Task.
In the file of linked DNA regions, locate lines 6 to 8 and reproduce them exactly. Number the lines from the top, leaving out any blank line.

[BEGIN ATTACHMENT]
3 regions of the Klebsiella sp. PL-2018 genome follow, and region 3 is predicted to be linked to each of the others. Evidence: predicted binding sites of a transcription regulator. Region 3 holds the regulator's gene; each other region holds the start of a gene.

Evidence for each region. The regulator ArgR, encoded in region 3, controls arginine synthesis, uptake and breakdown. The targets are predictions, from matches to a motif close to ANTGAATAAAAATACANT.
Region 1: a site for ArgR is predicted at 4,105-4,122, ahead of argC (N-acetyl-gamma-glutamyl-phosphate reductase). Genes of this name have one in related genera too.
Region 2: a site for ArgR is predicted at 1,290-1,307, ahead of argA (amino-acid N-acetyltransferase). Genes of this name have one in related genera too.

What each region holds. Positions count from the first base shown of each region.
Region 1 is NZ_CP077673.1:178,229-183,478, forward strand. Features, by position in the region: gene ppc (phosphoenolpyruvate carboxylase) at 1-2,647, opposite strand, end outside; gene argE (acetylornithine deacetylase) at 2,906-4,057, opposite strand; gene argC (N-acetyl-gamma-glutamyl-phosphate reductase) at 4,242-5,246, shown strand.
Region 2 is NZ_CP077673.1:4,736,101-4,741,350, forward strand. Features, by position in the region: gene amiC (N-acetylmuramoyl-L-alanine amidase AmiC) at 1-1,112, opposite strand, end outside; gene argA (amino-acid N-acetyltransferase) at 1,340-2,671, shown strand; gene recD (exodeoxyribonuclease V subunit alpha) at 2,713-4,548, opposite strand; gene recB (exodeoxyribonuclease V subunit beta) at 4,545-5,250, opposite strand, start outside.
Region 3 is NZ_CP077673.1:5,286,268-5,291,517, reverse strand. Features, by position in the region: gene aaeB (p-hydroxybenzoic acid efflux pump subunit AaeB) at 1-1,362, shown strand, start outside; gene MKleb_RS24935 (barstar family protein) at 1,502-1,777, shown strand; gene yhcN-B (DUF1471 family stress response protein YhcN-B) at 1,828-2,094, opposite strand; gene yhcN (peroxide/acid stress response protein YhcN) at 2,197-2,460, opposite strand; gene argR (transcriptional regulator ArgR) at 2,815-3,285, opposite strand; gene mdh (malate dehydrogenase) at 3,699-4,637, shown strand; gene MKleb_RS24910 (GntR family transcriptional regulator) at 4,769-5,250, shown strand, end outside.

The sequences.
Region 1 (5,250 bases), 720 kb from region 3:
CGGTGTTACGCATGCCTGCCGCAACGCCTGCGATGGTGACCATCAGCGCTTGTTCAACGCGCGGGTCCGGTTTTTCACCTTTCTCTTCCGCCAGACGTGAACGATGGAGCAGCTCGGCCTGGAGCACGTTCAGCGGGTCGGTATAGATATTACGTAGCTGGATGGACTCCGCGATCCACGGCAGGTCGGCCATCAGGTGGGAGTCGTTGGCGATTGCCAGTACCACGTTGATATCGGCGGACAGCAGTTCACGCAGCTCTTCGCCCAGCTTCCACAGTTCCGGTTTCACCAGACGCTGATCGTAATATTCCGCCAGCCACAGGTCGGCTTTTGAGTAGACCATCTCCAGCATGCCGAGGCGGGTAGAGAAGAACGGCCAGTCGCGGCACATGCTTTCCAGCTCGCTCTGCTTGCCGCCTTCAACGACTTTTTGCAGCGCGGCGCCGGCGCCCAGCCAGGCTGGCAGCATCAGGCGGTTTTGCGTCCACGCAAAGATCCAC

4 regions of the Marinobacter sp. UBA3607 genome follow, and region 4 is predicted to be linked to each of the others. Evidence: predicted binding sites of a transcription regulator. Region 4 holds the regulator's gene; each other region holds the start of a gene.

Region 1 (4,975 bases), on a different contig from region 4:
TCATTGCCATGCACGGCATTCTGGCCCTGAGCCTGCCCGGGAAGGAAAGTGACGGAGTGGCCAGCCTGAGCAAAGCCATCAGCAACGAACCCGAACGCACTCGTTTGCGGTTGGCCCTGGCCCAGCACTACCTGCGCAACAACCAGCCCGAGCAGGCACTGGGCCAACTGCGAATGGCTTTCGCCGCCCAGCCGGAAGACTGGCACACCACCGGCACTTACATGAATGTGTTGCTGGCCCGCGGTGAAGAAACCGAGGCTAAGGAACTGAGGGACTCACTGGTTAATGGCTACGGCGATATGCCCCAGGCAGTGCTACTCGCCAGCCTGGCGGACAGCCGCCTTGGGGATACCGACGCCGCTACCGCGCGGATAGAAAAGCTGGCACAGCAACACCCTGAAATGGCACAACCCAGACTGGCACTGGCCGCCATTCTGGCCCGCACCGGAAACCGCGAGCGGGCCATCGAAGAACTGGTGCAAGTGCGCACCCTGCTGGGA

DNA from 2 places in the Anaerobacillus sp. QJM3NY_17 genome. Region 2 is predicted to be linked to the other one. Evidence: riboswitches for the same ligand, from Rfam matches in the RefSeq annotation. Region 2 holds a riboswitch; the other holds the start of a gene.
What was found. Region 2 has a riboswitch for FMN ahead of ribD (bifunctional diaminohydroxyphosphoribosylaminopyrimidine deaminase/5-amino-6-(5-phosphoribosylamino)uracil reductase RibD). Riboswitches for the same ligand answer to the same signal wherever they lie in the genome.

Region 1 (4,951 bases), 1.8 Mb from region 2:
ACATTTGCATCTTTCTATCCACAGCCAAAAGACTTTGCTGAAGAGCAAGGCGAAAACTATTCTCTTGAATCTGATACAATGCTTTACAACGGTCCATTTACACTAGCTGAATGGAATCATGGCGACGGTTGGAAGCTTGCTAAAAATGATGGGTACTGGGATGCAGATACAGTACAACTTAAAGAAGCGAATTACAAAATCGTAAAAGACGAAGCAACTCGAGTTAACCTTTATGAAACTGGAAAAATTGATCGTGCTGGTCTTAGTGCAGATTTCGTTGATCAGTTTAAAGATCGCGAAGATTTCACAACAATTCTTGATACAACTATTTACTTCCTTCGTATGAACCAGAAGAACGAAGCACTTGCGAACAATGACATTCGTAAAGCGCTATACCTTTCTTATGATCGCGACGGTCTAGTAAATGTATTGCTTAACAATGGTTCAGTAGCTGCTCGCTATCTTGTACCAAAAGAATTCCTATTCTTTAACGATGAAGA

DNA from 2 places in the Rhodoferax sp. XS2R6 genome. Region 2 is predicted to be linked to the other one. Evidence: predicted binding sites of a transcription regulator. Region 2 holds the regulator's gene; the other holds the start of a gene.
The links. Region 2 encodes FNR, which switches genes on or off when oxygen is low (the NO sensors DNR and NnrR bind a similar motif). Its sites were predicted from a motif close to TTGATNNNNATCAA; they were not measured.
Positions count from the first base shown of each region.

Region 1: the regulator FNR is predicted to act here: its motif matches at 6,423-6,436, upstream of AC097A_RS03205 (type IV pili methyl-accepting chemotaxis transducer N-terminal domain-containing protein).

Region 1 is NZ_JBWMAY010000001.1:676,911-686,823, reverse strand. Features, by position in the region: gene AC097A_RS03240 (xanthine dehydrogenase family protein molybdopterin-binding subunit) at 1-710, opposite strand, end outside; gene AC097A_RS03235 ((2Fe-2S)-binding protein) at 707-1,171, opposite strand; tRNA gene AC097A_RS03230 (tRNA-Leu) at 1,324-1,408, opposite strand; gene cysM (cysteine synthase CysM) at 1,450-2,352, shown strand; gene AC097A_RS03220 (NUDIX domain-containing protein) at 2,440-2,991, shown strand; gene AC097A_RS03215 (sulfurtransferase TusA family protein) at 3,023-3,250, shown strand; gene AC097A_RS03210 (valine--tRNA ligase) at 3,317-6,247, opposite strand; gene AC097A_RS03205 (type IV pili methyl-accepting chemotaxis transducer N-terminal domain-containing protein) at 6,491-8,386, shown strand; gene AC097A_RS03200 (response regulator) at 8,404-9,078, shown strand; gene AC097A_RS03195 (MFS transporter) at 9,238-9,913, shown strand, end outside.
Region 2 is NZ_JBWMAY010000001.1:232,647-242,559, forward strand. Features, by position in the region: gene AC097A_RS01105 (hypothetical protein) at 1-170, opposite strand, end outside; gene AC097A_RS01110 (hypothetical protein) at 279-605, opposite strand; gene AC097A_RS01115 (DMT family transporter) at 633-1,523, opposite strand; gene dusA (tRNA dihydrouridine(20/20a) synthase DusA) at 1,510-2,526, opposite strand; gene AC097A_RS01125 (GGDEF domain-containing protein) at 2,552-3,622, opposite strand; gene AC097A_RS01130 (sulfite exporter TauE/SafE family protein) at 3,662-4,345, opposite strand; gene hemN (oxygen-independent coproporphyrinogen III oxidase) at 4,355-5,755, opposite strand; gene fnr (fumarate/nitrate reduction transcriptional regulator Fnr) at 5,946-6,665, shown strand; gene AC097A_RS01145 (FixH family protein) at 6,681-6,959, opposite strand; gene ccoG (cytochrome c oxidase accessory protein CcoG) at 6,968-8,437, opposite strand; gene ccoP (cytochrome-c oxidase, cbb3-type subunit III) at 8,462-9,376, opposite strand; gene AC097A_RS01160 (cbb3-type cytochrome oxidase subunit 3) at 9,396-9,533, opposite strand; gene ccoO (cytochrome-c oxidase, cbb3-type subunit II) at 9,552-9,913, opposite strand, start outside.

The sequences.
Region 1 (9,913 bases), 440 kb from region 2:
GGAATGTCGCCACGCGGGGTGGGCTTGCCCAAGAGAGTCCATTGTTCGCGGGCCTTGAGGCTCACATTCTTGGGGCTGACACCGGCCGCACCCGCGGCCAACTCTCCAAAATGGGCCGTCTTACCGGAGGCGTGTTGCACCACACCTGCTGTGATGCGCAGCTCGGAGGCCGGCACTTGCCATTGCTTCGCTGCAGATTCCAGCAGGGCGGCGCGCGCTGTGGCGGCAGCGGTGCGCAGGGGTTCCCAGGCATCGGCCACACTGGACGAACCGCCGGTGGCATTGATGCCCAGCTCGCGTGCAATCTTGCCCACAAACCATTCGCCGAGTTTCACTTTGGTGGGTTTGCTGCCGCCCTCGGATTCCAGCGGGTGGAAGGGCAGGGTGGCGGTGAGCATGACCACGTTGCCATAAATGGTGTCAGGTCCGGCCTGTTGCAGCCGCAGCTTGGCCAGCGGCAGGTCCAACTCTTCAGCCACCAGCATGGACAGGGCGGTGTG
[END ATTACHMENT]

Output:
Region 1 is NZ_CP077673.1:178,229-183,478, forward strand. Features, by position in the region: gene ppc (phosphoenolpyruvate carboxylase) at 1-2,647, opposite strand, end outside; gene argE (acetylornithine deacetylase) at 2,906-4,057, opposite strand; gene argC (N-acetyl-gamma-glutamyl-phosphate reductase) at 4,242-5,246, shown strand.
Region 2 is NZ_CP077673.1:4,736,101-4,741,350, forward strand. Features, by position in the region: gene amiC (N-acetylmuramoyl-L-alanine amidase AmiC) at 1-1,112, opposite strand, end outside; gene argA (amino-acid N-acetyltransferase) at 1,340-2,671, shown strand; gene recD (exodeoxyribonuclease V subunit alpha) at 2,713-4,548, opposite strand; gene recB (exodeoxyribonuclease V subunit beta) at 4,545-5,250, opposite strand, start outside.
Region 3 is NZ_CP077673.1:5,286,268-5,291,517, reverse strand. Features, by position in the region: gene aaeB (p-hydroxybenzoic acid efflux pump subunit AaeB) at 1-1,362, shown strand, start outside; gene MKleb_RS24935 (barstar family protein) at 1,502-1,777, shown strand; gene yhcN-B (DUF1471 family stress response protein YhcN-B) at 1,828-2,094, opposite strand; gene yhcN (peroxide/acid stress response protein YhcN) at 2,197-2,460, opposite strand; gene argR (transcriptional regulator ArgR) at 2,815-3,285, opposite strand; gene mdh (malate dehydrogenase) at 3,699-4,637, shown strand; gene MKleb_RS24910 (GntR family transcriptional regulator) at 4,769-5,250, shown strand, end outside.